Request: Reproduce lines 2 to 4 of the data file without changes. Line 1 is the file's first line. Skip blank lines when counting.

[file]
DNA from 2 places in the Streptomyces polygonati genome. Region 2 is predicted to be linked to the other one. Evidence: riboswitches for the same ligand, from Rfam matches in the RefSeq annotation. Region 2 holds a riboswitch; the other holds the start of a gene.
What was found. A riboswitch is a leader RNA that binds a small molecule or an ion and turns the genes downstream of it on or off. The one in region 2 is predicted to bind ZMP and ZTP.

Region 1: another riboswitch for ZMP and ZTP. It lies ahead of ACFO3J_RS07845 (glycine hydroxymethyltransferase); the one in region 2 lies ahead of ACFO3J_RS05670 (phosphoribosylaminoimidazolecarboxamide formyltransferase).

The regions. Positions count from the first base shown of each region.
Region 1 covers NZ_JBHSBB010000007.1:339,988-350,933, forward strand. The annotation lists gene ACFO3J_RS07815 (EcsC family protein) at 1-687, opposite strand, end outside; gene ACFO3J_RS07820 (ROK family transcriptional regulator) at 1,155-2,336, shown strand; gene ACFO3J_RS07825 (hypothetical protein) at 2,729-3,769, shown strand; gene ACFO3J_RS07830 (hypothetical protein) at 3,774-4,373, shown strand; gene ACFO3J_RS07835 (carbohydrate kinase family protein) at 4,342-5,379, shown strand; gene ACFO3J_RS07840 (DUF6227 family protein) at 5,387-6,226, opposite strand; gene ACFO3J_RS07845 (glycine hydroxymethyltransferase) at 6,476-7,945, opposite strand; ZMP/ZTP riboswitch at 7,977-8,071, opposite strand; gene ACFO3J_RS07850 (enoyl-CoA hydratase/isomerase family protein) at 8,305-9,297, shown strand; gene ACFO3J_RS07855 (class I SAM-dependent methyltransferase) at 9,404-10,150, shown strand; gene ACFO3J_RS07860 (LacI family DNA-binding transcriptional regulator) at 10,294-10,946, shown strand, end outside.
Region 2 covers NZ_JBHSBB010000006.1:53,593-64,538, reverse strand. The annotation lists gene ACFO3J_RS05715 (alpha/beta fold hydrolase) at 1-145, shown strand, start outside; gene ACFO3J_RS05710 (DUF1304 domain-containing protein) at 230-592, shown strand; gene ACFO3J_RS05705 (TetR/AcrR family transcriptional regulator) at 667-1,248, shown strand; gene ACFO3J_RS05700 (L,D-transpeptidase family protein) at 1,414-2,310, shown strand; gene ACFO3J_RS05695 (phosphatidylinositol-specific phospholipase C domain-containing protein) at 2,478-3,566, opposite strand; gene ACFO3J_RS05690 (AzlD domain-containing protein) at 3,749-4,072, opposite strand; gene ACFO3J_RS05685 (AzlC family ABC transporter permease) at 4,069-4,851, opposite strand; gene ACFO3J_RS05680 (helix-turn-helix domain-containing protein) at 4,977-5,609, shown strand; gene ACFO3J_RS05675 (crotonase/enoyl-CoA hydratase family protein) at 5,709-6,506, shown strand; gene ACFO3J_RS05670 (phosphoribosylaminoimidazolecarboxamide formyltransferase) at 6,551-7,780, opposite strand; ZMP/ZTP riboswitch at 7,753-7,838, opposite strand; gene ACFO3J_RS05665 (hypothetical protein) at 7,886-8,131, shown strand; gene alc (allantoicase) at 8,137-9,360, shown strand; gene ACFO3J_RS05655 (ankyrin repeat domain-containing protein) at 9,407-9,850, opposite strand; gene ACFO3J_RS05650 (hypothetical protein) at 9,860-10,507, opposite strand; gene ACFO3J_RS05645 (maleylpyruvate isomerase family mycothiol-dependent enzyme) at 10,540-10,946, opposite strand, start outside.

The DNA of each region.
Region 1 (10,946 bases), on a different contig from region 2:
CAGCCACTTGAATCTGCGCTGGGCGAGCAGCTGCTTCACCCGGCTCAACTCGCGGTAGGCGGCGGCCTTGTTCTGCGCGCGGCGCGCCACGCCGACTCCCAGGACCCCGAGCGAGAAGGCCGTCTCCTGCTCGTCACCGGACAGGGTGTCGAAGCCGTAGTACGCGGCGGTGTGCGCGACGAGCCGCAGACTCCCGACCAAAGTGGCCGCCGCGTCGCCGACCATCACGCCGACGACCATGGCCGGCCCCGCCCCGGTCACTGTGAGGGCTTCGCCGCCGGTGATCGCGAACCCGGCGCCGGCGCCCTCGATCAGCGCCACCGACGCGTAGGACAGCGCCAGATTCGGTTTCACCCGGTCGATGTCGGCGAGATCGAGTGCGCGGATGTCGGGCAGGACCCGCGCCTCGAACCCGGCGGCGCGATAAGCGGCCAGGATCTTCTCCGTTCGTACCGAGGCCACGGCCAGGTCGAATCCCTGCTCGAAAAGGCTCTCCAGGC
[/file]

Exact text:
What was found. A riboswitch is a leader RNA that binds a small molecule or an ion and turns the genes downstream of it on or off. The one in region 2 is predicted to bind ZMP and ZTP.

Region 1: another riboswitch for ZMP and ZTP. It lies ahead of ACFO3J_RS07845 (glycine hydroxymethyltransferase); the one in region 2 lies ahead of ACFO3J_RS05670 (phosphoribosylaminoimidazolecarboxamide formyltransferase).

The regions. Positions count from the first base shown of each region.